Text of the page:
Brass (Half-Hard)0. 1t0.35t0.5t1. 21
Phosphor Copper1. 0t3.0t
Aluminum0. 1t0.2t0.3t0.8t
Semi-Hard Aluminum1. 0t1.5t1. 5t2.5t
Hard Aluminum2. 03. 0t3. 0t4. 0t

– When the bending line is at an angle to the knurling, select a value that corresponds to the angle.
– The values in the table are suitable for bends with the burr on the inside of the bend; when the burr is on the outside, increase the bending radius accordingly.
– For bending unannealed blanks after punching or shearing, treat the material as hardened metal.
– “t” represents the thickness of the material.

Table 3-2: Minimum Bend Radius for Tubing

Wall thicknessMinimum Bend Radius RWall thicknessMinimum Bending Radius R
0.02d4 times the material thickness0.10d3D
0.05d3.6 times the material thickness0.15d2D
Note: “d” represents the outer diameter of the tube or rod material.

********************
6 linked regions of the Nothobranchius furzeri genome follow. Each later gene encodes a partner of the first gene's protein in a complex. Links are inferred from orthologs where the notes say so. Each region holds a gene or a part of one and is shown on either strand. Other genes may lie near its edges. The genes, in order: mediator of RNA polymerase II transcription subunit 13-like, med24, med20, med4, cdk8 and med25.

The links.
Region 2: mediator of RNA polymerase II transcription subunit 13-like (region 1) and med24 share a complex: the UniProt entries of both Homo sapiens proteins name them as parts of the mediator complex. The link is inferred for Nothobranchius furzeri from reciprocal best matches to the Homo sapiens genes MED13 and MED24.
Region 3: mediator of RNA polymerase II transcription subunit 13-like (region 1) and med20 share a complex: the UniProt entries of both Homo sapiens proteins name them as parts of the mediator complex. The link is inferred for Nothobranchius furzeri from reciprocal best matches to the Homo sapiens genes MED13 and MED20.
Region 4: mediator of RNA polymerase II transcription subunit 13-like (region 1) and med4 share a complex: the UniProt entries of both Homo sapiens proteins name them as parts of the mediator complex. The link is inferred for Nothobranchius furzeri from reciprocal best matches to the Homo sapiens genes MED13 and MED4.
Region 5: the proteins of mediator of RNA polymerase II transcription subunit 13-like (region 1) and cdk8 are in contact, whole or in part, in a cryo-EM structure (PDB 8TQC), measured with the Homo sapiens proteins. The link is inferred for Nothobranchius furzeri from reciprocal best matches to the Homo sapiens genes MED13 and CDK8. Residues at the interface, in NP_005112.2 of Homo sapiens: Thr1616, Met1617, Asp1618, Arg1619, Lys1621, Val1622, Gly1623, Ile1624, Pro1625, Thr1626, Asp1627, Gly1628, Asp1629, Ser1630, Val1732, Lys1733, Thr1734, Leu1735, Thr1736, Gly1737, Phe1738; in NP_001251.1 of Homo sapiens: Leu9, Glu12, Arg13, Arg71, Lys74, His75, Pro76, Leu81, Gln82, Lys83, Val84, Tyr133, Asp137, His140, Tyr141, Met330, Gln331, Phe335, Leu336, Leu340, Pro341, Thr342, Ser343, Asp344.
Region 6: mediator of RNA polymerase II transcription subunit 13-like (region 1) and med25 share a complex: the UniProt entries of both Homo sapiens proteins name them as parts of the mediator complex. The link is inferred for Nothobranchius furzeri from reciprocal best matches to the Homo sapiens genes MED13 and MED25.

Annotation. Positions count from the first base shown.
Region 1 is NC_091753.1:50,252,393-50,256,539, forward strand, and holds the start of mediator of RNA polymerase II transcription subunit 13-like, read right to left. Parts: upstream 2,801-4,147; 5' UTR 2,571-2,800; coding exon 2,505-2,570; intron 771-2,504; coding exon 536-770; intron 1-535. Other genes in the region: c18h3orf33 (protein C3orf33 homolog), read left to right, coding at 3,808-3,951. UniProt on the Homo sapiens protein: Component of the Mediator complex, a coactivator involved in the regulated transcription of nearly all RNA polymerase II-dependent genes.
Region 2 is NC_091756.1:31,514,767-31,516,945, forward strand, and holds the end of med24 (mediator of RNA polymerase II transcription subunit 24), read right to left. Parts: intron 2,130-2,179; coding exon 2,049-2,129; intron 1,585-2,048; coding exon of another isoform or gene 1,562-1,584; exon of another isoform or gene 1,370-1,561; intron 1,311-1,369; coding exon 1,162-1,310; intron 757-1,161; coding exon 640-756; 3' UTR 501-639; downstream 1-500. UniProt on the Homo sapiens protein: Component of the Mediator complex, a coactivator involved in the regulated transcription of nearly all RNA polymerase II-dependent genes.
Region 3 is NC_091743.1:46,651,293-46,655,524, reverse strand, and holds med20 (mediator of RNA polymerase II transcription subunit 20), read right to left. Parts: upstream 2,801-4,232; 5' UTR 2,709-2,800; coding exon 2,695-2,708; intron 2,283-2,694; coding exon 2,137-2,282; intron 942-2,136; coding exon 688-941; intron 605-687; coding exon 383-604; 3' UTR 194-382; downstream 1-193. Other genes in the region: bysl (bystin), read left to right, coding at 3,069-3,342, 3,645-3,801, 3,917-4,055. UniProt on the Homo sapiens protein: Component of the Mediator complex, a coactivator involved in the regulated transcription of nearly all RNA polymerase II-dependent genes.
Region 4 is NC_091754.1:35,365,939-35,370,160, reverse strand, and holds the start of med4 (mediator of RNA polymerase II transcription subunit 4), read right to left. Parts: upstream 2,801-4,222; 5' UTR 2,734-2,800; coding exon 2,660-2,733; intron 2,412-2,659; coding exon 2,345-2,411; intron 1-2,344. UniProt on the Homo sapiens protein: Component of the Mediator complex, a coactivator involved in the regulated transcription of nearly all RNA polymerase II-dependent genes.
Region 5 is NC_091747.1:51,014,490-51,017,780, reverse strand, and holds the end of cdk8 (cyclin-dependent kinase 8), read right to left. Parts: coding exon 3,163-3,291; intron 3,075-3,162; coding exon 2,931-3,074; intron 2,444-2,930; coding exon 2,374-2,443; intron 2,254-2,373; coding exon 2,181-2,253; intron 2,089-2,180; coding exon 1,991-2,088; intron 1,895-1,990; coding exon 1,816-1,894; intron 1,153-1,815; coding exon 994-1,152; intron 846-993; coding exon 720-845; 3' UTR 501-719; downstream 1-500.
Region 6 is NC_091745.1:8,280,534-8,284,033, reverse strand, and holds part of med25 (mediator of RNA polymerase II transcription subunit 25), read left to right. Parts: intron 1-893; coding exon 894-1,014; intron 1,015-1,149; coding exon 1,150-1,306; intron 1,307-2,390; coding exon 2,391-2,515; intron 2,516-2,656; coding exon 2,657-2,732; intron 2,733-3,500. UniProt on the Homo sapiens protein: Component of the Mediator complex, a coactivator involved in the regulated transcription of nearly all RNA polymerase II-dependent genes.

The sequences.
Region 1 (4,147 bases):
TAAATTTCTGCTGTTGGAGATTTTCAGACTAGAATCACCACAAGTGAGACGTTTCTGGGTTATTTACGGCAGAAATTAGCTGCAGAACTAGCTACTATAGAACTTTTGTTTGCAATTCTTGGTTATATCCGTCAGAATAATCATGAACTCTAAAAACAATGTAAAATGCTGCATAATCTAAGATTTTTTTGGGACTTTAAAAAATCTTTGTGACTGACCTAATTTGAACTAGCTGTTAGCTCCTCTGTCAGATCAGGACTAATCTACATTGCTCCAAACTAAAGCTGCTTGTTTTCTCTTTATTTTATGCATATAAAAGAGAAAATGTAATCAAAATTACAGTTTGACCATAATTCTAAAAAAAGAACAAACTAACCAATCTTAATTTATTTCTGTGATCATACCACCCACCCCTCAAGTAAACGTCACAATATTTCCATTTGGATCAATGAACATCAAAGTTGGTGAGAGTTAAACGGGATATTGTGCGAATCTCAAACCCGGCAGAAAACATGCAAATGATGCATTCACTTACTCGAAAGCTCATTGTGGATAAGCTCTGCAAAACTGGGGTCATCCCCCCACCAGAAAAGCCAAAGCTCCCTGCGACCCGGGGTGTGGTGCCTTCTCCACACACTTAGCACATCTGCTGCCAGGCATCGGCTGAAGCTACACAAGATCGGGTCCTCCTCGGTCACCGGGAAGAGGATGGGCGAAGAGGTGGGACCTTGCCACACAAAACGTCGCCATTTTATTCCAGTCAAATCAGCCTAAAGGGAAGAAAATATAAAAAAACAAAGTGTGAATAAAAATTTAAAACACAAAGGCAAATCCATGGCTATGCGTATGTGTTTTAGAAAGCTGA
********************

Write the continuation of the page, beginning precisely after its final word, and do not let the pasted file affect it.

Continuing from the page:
Straight Edge Height

For a right-angle bend (refer to Figure 3-7a), the minimum height of the straight edge of the bent part should be h=2t. When the bent part has a beveled edge (see Figure 3-7b), the minimum height of the side edge should be hmin=(2~4)t or 1.5t+r.

Figure 3-7 Heights of Straight and Side Edges of Bent Components
Figure 3-7: Heights of Straight and Side Edges of Bent Components

a) Height of the Straight Edge of the Bent Component
b) Height of the Side Edge of the Bent Component

Hole Edge Distance

When a hole is too close to the bend line, deformation can occur during the bending process. Therefore, it is essential to position the hole outside of the deformation zone, as illustrated in Figure 3-8. The distance from the edge of the hole to the center of the bending radius, denoted as “s,” must meet the following criteria:

  • For material thickness “t” less than 2mm, “s” should be greater than or equal to “t”.
  • For material thickness “t” of 2mm or greater, “s” should be greater than or equal to twice the thickness, or “2t”.

Symmetry in Shape and Size

The shape and size of bent components should be as symmetrical as possible. As depicted in Figure 3-9, it is preferable for the part’s fillet radii to satisfy the condition where r1 = r2 and r3 = r4.

Figure 3-8 Edge Distance of the Bent Component's Hole
Figure 3-8: Edge Distance of the Bent Component’s Hole
Figure 3-9 Symmetry of the Bent Component
Figure 3-9: Symmetry of the Bent Component